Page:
> > > subvolume for the root filesystem and for /home
> > > 5) copy all the data from the first disk to the new btrfs volume
> > > 6) chroot into the rootfs of the new volume, after mounting (-o
> > > bind) /dev, /proc and /sys into the mounted system
> > > 7) change fstab for the new drives and modify /etc/default/grub
> > > 8) run update-grub: this is where things start falling down, I get an
> > > error about / not being mounted so grub fails.
> > >
> > > This is apparently caused by a regression in GRUB [1] (Debian bug
> > > #538118).
> >
> > Well this is possibly another problem you are facing. Basically, you
> > should know what file to change imanually when copying files from one
> > partition to another. So this is really an expert trick which d-i
> > currently does not support for ordinry uses. But as I mention in the
> > above, most simple installation suffer major breakage for btrfs on
> > wheezy even if you manually adjust configuration files.
> >
>
> I'll have another look if my other attempts from within the d-i fails.
>
> Another thing I noticed during my tests is that the installer will
> recognize existing btrfs partitions and is able to use them, except when
> dealing with a multi-device file system. Using rescue mode you can trick
> d-i into using them properly by executing a shel in an existing
> installation, then issuing a btrfs device scan. Once the scan is done,

This is my wild guess. btrfs support of d-i is not so mature yet.

> you can exit the shell and go back to the partitioner. There I could
> select a device (partition) from the btrfs system and use it as /, now
> the mount works with the multi-device partition.
> Perhaps d-i should issue the 'btrfs device scan' command when starting
> the partitioner?

I think with skill and knowledge you presented, if you are successful
doing this with help of shell etc., you should present specific
procedure needed to do this to d-i BTS as wishlist bug. That should get
it supported smoothly for upcoming release.

> Kind regards,
> Steven

Osamu


--
To UNSUBSCRIBE, email to debian-user-REQUEST@lists.debian.org
with a subject of "unsubscribe". Trouble? Contact listmaster@lists.debian.org
Archive: 20120506133012.GA15043@localhost">http://lists.debian.org/20120506133012.GA15043@localhost
 
Old 05-07-2012, 12:26 AM
Steven Post
 
Default Installing Wheezy on btrfs only (multi-device)

On Fri, 2012-05-04 at 20:33 -0400, Tom H wrote:
[...]
> >
> > [1] http://bugs.debian.org/cgi-bin/bugreport.cgi?bug=538118
>
> I don't think that this bug corresponds to your problem because you're
> bind-mounting "/dev".
>
> Does grub-probe work inside the chroot?
>
> grub-probe --target=abstraction /
> grub-probe --target=drive /
> grub-probe --target=fs /
> grub-probe --target=fs_uuid /
> grub-probe --target=partmap /
>
>

I'm guessing it doesn't, unfortunately I can't verify anymore due to
some other experimentation.

Kind regards,
Steven
 
Old 05-07-2012, 01:11 AM
Steven Post
 
Default Installing Wheezy on btrfs only (multi-device)

On Sun, 2012-05-06 at 22:30 +0900, Osamu Aoki wrote:
[...]
>
> > > > Unfortunately the Debian installer (daily build for wheezy) is unable to
> > > > create multi-device btrfs volumes.
> > >
> > > Yah.. but you probably can do this via shell screen.
> >
> > I don't think I'm able to do that from the rescue mode shell without
> > using an existing installation, without the existing installation I get
> > a 'Command not found' error on 'btrfs device scan', I assume this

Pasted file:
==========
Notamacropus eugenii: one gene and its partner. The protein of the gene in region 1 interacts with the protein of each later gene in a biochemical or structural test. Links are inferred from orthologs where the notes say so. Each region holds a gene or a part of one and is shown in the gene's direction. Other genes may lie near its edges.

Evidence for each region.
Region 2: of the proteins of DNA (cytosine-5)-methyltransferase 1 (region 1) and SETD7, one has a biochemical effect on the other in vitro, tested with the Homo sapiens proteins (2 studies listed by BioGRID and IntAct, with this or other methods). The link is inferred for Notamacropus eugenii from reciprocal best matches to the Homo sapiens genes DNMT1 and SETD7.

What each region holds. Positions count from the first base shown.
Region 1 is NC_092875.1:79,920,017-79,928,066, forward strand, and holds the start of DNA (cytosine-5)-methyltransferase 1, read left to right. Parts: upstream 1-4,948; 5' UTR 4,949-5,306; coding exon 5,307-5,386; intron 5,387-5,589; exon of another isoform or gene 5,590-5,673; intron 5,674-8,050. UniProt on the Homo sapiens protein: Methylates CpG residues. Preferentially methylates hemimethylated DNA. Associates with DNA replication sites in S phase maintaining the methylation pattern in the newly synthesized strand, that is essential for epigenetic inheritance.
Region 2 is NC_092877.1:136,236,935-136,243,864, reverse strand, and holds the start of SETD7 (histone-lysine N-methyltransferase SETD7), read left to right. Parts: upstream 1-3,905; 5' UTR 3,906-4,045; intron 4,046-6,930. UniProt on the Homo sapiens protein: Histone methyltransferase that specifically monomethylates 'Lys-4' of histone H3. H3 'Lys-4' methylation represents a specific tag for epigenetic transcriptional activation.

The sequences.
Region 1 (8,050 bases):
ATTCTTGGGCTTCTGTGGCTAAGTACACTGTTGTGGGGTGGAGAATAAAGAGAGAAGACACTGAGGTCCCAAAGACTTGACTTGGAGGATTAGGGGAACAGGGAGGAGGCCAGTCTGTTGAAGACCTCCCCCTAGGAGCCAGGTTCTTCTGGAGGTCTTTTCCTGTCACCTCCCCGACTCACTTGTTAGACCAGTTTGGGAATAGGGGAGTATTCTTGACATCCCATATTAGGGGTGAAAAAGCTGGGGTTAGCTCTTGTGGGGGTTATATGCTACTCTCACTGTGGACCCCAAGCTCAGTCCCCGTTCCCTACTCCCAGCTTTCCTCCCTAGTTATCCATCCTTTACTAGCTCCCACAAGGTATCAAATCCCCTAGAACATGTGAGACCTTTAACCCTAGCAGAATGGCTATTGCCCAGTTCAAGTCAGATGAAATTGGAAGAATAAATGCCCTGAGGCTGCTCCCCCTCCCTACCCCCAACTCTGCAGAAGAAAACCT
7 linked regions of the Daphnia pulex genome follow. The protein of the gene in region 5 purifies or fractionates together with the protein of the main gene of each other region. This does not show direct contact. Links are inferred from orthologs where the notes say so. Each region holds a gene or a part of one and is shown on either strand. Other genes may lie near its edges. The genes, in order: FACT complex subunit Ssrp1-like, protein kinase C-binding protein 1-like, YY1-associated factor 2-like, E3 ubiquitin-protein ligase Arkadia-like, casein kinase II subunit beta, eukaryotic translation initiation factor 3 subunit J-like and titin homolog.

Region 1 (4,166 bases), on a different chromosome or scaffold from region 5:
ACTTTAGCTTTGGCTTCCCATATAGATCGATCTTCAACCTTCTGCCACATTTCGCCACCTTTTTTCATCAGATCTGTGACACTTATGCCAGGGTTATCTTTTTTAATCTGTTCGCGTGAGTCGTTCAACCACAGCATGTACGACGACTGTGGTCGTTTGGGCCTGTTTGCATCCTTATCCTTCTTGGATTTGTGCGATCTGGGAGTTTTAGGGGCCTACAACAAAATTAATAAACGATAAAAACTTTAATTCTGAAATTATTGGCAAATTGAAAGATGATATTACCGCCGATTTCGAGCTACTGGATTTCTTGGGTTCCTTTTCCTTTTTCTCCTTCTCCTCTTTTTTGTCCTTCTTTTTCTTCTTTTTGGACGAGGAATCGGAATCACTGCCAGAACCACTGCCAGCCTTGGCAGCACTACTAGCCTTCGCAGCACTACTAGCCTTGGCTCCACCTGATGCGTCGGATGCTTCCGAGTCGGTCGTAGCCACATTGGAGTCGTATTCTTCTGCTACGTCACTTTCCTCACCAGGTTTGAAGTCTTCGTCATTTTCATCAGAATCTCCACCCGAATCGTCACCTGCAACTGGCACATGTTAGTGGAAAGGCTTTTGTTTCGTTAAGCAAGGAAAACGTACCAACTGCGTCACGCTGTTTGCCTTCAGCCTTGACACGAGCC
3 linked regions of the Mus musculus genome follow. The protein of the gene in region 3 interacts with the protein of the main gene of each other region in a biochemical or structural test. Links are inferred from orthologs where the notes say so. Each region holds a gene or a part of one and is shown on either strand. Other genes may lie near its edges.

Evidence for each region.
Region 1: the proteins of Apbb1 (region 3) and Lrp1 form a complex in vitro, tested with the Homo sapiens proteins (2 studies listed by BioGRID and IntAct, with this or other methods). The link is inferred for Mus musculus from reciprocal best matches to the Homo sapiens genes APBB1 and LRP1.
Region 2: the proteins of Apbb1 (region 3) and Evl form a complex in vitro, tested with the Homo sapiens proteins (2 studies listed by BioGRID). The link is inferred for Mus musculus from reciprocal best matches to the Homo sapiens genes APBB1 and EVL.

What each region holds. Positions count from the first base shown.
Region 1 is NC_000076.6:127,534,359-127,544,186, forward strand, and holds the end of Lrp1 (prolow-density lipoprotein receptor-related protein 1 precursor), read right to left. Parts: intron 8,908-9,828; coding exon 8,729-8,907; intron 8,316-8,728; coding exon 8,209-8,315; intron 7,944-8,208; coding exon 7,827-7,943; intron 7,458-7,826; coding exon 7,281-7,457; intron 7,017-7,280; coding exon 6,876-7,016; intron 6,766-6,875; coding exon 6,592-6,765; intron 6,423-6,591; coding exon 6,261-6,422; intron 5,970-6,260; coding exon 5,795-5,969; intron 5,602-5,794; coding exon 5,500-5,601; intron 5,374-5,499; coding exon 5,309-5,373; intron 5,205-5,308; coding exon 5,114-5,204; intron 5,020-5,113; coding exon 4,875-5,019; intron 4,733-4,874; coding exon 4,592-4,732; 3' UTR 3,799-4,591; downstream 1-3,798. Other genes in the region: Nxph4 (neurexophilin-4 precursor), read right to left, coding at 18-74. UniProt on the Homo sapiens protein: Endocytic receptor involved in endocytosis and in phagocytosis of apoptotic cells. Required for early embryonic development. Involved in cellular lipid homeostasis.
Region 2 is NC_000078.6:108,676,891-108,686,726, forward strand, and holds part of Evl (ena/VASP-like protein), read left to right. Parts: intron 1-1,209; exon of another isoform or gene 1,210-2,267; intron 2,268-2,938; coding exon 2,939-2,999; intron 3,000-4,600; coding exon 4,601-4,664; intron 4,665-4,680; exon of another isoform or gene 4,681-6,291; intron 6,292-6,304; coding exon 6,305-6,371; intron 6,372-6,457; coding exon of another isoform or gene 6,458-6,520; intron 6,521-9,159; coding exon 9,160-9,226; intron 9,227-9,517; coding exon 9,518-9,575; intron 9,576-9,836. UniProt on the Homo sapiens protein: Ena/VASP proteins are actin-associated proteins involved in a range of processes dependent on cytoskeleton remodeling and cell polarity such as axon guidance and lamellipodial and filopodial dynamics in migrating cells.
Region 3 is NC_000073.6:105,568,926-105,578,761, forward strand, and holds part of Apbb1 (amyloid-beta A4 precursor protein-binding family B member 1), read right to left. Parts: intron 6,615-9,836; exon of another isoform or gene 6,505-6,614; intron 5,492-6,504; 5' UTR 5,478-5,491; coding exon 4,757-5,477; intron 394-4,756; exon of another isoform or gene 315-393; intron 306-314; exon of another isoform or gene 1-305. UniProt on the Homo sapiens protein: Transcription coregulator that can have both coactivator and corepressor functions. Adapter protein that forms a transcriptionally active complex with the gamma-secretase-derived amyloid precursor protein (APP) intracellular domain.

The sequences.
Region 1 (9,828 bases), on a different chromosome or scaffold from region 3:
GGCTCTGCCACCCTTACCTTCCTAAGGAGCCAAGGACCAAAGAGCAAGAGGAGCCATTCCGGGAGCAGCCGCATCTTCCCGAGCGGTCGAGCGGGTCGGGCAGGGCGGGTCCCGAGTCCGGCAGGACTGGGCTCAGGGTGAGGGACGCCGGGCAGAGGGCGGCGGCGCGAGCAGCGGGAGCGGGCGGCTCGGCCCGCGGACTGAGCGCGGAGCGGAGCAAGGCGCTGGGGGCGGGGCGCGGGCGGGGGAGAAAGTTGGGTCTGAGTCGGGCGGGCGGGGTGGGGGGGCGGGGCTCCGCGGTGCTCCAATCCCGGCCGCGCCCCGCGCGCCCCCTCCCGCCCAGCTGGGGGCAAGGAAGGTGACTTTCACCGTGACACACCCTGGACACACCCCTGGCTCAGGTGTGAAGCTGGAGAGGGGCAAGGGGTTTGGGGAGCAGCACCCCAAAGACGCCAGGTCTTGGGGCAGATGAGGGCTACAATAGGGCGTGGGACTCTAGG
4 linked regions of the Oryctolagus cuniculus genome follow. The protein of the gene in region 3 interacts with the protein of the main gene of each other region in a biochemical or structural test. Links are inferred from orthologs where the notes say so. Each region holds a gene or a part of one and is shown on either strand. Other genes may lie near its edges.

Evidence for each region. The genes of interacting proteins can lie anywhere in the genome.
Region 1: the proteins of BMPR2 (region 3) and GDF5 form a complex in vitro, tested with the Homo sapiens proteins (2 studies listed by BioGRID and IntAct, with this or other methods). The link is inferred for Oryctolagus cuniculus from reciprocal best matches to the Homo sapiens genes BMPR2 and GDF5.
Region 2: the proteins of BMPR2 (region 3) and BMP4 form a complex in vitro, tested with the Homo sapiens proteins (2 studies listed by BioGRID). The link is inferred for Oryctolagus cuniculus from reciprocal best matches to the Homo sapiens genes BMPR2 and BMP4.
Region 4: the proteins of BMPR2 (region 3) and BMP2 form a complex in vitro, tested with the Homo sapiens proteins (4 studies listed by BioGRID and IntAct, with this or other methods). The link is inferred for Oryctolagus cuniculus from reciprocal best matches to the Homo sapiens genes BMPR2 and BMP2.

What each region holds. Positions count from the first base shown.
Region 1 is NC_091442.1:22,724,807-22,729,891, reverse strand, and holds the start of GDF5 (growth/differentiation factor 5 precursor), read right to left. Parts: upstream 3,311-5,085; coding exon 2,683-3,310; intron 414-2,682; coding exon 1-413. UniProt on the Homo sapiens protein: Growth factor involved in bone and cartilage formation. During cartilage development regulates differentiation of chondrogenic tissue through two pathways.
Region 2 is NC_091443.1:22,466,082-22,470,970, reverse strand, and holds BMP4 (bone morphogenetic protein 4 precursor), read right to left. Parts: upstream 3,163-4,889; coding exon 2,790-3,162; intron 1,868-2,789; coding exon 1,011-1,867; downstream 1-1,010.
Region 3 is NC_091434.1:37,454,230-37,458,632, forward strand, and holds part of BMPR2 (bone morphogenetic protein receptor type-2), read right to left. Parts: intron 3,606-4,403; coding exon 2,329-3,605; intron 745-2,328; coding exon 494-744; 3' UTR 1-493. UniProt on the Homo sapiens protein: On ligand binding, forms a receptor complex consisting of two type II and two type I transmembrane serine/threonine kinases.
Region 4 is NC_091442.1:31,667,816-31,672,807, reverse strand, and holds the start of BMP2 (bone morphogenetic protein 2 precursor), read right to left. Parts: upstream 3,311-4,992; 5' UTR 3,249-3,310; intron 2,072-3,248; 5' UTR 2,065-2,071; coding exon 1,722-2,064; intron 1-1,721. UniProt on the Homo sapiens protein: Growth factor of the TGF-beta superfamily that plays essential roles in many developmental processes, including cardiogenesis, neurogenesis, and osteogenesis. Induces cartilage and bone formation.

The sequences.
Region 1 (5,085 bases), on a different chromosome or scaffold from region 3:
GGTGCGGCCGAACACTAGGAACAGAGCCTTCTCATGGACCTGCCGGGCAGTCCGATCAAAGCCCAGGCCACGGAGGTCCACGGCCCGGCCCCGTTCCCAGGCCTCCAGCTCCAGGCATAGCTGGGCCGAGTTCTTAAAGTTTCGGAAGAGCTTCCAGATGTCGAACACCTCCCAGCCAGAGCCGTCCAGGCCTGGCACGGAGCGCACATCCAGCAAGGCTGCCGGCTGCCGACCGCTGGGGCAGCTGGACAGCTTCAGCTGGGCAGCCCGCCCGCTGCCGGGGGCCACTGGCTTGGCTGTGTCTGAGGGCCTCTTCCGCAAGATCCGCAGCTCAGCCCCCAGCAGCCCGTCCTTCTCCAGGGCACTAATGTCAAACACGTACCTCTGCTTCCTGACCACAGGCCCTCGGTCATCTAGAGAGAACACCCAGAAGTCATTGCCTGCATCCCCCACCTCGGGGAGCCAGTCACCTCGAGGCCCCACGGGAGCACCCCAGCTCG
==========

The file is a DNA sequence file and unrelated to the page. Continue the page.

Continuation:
> > includes the whole btrfs command.
>
> It is easiest to do it using an existing installation.

Another attempt, mixed success.
I created the btrfs filesystem using the ubuntu live cd (2 subvolumes, 1
for the root fs, 1 for /home, and set rootfs as the default subvolume),
then started the Debian installation again from the daily netinstall
iso.
Although the btrfs command isn't available from a shell, the btrfsctl
command is, so I was able to issue a "btrfsctl -a" command, equivalent
to btrfs device scan. Then in the partitioner I can select a single
partition that is part of the btrfs file system and mark it to be used
as the root fs /. The Debian-installer will then correctly mount the
btrfs file system (all 6 drives) and use it to install.

The installer only fails to install the grub bootloader, I think because
it cannot detect the multi-device btrfs file system.
I then opted for skipping installing a bootloader, figuring I could do
it afterwards in rescue mode. Installer finishes up without any further
problems.

Installing grub from rescue mode (after manually issuing a btrfsctl -a
command again) using the array as root fails with
'grub-install /dev/sda' telling me "Auto-detection of a filesystem
of /dev/sda2 failed."
Every disk has 2 partitions, a 20 MB BIOS boot partition (I thought this
might be needed because of the use of GPT partitions, not sure), the
rest is allocated to a partition used for the btrfs filesystem.

Currently I'm stuck there. I'll have a look at it again tomorrow.

>
> Well... I see btrfs-tools-udeb package. If you install via expermode,
> you may be able to chose to install btrfs-tools-udeb via menu.
> Otherwise, install such packages via wget and dpkg to rescue system
> provided you have enough memory

btrfs-tools-udeb isn't available from the expert install, it is loaded
anyway as part of the partitioner.

[...]
>
> I think with skill and knowledge you presented, if you are successful
> doing this with help of shell etc., you should present specific
> procedure needed to do this to d-i BTS as wishlist bug. That should get
> it supported smoothly for upcoming release.

Good idea.

>
> > Kind regards,
> > Steven
>
> Osamu
>
 
Old 05-07-2012, 01:51 PM
Osamu Aoki
 
Default Installing Wheezy on btrfs only (multi-device)

Hi,

On Mon, May 07, 2012 at 03:11:36AM +0200, Steven Post wrote:
...
> > I think with skill and knowledge you presented, if you are successful
> > doing this with help of shell etc., you should present specific
> > procedure needed to do this to d-i BTS as wishlist bug. That should get
> > it supported smoothly for upcoming release.
>
> Good idea.

If you have specific issues with grun, grub maintainer/BTS may be
another option.

Anyway, with your skill, you my get better reply from
debian-boot@lists.debian.org .

Good luck.

Osamu


--
To UNSUBSCRIBE, email to debian-user-REQUEST@lists.debian.org
with a subject of "unsubscribe". Trouble? Contact listmaster@lists.debian.org
Archive: 20120507135137.GA5328@localhost">http://lists.debian.org/20120507135137.GA5328@localhost
 

Thread Tools




All times are GMT. The time now is 08:06 AM.

VBulletin, Copyright ©2000 - 2014, Jelsoft Enterprises Ltd.
Content Relevant URLs by vBSEO ©2007, Crawlability, Inc.
Copyright 2007 - 2008, www.linux-archive.org